Effective communication in the workplace is absolutely necessary if an organization or business hopes to keep its commitments to its customers.
Commitments are promises a business makes to its customers to do whatever it takes to deliver its goods or its services. When it manages its commitments effectively, it succeeds.
Meeting commitments to external customers always depends on how well employees keep their commitments to each other. Your promise to your manager to get financial data to her by noon today helps her keep her promise to her director to produce a report by the end of the week.
Language is the primary tool workers use for making and keeping commitments to one another. Knowing how to make solid requests and offers are communication skills every worker needs to develop for effective communication in the workplace to happen.
When you make a request, you ask someone for a promise. A clear request spells out what you want someone to do, when you want them to do it, why you want them to do it, and how well you want them to do it. This information helps the person give you an answer you can evaluate against commitments you have with co-workers or with customers.
A "Yes" says the person asked will adjust his time and actions so that you can fulfill your own promises to other workers.
A "No" says she will not adjust her time and actions, so you need to find someone else to work with.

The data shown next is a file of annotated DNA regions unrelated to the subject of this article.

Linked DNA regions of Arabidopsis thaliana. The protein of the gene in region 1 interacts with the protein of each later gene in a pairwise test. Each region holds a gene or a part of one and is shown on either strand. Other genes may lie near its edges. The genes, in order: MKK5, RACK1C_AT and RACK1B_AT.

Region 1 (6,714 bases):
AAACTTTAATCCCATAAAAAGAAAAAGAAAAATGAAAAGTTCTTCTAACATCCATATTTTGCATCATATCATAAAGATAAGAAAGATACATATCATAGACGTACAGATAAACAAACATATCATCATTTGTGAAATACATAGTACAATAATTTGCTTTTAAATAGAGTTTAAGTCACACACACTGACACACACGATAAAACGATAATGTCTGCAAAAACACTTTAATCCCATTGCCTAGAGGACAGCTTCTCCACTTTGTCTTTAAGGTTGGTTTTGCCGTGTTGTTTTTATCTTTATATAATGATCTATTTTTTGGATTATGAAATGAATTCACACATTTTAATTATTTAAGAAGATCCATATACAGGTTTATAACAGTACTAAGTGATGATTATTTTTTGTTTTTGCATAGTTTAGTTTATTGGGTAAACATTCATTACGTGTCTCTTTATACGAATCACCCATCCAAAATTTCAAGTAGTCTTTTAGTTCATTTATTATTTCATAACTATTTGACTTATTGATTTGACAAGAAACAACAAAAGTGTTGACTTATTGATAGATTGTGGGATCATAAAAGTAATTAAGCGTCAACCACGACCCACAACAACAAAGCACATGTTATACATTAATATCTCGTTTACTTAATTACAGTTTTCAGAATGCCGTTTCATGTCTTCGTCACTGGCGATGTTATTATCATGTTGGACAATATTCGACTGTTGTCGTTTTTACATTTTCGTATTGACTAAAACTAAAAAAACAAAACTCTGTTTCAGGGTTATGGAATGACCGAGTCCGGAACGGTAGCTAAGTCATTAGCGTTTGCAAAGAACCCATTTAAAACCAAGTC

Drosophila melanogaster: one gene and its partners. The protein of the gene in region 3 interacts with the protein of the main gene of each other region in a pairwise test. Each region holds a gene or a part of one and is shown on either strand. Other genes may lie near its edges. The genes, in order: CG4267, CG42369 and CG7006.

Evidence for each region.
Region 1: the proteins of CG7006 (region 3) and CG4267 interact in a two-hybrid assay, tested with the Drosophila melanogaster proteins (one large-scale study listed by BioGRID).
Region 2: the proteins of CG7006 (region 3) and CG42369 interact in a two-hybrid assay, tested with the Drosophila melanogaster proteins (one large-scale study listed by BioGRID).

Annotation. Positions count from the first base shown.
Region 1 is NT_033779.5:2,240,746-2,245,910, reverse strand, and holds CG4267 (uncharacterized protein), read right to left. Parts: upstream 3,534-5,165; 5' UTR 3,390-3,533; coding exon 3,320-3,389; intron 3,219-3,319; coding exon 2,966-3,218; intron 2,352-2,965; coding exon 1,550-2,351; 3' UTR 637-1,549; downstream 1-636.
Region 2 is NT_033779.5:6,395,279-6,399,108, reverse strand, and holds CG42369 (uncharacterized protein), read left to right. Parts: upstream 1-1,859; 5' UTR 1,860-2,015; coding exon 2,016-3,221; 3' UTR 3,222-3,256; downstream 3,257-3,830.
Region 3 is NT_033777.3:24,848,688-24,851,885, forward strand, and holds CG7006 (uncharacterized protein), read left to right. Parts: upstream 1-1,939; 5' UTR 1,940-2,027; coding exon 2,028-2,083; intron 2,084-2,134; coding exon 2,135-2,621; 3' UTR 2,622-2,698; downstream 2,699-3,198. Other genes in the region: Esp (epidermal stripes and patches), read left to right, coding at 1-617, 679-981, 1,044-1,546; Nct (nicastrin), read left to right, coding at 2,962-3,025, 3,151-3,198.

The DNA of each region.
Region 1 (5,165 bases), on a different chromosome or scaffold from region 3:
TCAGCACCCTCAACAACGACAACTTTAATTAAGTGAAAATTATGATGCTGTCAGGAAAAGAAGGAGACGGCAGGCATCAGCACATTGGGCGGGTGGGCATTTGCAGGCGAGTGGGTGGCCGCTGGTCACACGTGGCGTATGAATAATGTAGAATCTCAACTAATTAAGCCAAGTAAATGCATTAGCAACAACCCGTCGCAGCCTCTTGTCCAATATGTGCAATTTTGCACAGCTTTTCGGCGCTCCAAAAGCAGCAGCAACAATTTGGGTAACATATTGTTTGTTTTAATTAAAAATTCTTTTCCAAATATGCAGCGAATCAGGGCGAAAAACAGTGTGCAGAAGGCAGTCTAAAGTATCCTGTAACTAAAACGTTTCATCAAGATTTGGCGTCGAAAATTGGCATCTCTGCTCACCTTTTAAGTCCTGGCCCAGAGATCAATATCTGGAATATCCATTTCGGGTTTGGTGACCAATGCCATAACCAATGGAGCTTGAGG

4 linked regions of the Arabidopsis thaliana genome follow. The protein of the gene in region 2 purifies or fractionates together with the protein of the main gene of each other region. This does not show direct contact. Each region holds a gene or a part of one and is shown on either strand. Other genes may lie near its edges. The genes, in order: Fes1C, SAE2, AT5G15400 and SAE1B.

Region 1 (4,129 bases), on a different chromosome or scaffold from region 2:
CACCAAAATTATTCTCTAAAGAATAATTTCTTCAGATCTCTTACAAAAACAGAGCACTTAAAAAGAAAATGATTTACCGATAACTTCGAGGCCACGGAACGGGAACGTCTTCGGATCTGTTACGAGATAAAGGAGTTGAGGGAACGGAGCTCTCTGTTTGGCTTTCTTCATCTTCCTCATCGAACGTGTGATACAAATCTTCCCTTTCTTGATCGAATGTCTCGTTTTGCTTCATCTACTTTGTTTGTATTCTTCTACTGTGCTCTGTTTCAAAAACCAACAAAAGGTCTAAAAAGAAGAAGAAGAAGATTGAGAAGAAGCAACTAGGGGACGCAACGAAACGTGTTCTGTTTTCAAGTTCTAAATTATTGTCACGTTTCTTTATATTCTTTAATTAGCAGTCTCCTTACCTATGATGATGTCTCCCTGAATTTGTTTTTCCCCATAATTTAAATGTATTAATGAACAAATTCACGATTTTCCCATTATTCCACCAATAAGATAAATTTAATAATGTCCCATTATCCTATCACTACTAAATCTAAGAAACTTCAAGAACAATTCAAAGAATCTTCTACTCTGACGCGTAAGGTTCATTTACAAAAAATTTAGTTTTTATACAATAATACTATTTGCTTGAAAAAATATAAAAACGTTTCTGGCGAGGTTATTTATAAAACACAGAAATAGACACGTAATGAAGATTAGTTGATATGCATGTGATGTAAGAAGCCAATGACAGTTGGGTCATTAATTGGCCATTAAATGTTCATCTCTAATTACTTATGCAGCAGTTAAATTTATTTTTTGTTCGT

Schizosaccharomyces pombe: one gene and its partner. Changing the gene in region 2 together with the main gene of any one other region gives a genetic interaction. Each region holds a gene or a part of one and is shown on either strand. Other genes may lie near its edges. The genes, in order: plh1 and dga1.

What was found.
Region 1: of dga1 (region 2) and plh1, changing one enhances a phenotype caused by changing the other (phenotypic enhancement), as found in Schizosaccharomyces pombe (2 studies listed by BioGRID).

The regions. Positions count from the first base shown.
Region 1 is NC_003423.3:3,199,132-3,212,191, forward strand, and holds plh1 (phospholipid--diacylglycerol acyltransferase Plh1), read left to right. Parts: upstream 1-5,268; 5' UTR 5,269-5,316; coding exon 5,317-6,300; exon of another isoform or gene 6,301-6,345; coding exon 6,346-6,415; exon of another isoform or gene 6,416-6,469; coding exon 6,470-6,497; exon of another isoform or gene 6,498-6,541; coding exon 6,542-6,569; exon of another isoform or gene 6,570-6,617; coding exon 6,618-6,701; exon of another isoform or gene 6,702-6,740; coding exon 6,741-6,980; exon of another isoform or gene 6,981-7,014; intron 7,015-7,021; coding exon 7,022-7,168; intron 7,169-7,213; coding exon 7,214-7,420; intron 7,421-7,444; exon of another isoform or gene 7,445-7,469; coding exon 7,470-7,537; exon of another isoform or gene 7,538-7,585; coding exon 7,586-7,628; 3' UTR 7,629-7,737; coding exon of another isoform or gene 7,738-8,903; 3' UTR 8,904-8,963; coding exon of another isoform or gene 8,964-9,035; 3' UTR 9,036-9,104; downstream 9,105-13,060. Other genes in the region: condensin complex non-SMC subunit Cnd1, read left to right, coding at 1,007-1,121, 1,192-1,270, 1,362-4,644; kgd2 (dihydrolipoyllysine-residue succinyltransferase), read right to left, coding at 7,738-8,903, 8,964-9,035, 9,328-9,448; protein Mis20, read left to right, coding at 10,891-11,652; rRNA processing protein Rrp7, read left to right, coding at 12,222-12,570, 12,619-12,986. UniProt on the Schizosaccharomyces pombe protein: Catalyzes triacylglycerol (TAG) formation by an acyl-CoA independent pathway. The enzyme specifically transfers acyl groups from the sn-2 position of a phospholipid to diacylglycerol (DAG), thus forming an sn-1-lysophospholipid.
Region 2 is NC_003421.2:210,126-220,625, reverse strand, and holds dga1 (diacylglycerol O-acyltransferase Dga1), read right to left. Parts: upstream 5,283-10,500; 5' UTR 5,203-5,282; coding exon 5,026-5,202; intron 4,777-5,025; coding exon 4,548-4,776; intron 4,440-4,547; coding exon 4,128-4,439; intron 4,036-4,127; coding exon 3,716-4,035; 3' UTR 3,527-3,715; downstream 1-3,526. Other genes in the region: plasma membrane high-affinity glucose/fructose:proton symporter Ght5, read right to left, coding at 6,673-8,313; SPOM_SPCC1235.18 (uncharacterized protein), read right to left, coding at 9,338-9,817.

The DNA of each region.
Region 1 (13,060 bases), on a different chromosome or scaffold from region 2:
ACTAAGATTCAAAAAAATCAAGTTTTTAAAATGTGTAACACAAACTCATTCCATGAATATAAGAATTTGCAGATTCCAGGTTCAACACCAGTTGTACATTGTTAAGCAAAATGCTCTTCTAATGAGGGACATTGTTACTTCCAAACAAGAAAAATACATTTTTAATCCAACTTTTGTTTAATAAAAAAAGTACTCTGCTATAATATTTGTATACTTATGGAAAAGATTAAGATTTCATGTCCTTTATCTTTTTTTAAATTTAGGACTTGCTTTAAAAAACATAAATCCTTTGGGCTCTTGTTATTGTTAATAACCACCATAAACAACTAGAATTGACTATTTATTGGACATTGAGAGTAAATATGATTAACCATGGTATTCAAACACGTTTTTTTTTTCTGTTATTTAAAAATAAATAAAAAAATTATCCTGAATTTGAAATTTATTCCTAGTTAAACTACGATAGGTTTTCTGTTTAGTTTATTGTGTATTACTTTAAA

And a "Yes, but” or “Only if” tells you there are other priorities pressing on the person which may limit her or his ability to accept your offer. You must then decide if you can still keep your commitments by accommodating the other person’s needs.
If you can make the accommodation, your commitments are still on track. If you can't, you move ahead and ask someone else for their help.
Effective communication in the workplace gets sabotaged whenever workers accept a request they ought to decline. Sometimes it’s because they are afraid to say "No!" to whoever is making the request. Other times it’s because of conflicts in the workplace.
Occasionally they do not clearly understand what they were promising because of cultural diversity. And now and then, they do it because they are too eager to please, want to be part of a special project, or hope to show they have a positive attitude.
Whatever the reason, when workers take on more than they can handle, they put their personal reputations on the line, the reputations of co-workers who depend on them, and the reputation of the organization itself. They also increase workplace stress.
Good leaders know this. They are aware that the identity of the organization as an ethical workplace is ultimately at stake when they ask workers for commitments. They leave room for employees to discuss requests that conflict with other commitments. They also know that some commitments will have to be renegotiated later because of circumstances beyond their employees’ control.
Renegotiating agreements, like stress management or team building, is also part of effective communication in the workplace. When employees realize they cannot meet a deadline, they must alert whoever will be affected by the breakdown as soon as possible, then review the original agreement and reach a new deal.
Effective Communication Coaching helps you develop communication skills to improve the way you work with co-workers.
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